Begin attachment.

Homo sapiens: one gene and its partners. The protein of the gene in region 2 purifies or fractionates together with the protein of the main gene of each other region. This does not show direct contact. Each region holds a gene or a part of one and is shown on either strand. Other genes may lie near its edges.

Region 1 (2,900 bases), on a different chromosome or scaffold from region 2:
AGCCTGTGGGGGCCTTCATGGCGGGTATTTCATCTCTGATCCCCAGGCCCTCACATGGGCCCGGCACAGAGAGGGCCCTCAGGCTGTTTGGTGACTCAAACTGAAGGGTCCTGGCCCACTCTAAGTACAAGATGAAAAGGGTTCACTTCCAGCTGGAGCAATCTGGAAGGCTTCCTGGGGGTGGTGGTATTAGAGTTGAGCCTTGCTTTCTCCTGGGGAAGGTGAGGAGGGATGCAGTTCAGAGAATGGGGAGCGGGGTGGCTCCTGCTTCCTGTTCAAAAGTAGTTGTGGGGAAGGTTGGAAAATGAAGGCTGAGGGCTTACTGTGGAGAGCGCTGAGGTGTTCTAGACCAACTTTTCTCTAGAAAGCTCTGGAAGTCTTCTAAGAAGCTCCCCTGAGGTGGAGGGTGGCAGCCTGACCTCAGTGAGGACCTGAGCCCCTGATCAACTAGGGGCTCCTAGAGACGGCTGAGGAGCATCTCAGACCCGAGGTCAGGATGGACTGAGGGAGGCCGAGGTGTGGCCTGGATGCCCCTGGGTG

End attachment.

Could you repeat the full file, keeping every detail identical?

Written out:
Homo sapiens: one gene and its partners. The protein of the gene in region 2 purifies or fractionates together with the protein of the main gene of each other region. This does not show direct contact. Each region holds a gene or a part of one and is shown on either strand. Other genes may lie near its edges.

Region 1 (2,900 bases), on a different chromosome or scaffold from region 2:
AGCCTGTGGGGGCCTTCATGGCGGGTATTTCATCTCTGATCCCCAGGCCCTCACATGGGCCCGGCACAGAGAGGGCCCTCAGGCTGTTTGGTGACTCAAACTGAAGGGTCCTGGCCCACTCTAAGTACAAGATGAAAAGGGTTCACTTCCAGCTGGAGCAATCTGGAAGGCTTCCTGGGGGTGGTGGTATTAGAGTTGAGCCTTGCTTTCTCCTGGGGAAGGTGAGGAGGGATGCAGTTCAGAGAATGGGGAGCGGGGTGGCTCCTGCTTCCTGTTCAAAAGTAGTTGTGGGGAAGGTTGGAAAATGAAGGCTGAGGGCTTACTGTGGAGAGCGCTGAGGTGTTCTAGACCAACTTTTCTCTAGAAAGCTCTGGAAGTCTTCTAAGAAGCTCCCCTGAGGTGGAGGGTGGCAGCCTGACCTCAGTGAGGACCTGAGCCCCTGATCAACTAGGGGCTCCTAGAGACGGCTGAGGAGCATCTCAGACCCGAGGTCAGGATGGACTGAGGGAGGCCGAGGTGTGGCCTGGATGCCCCTGGGTG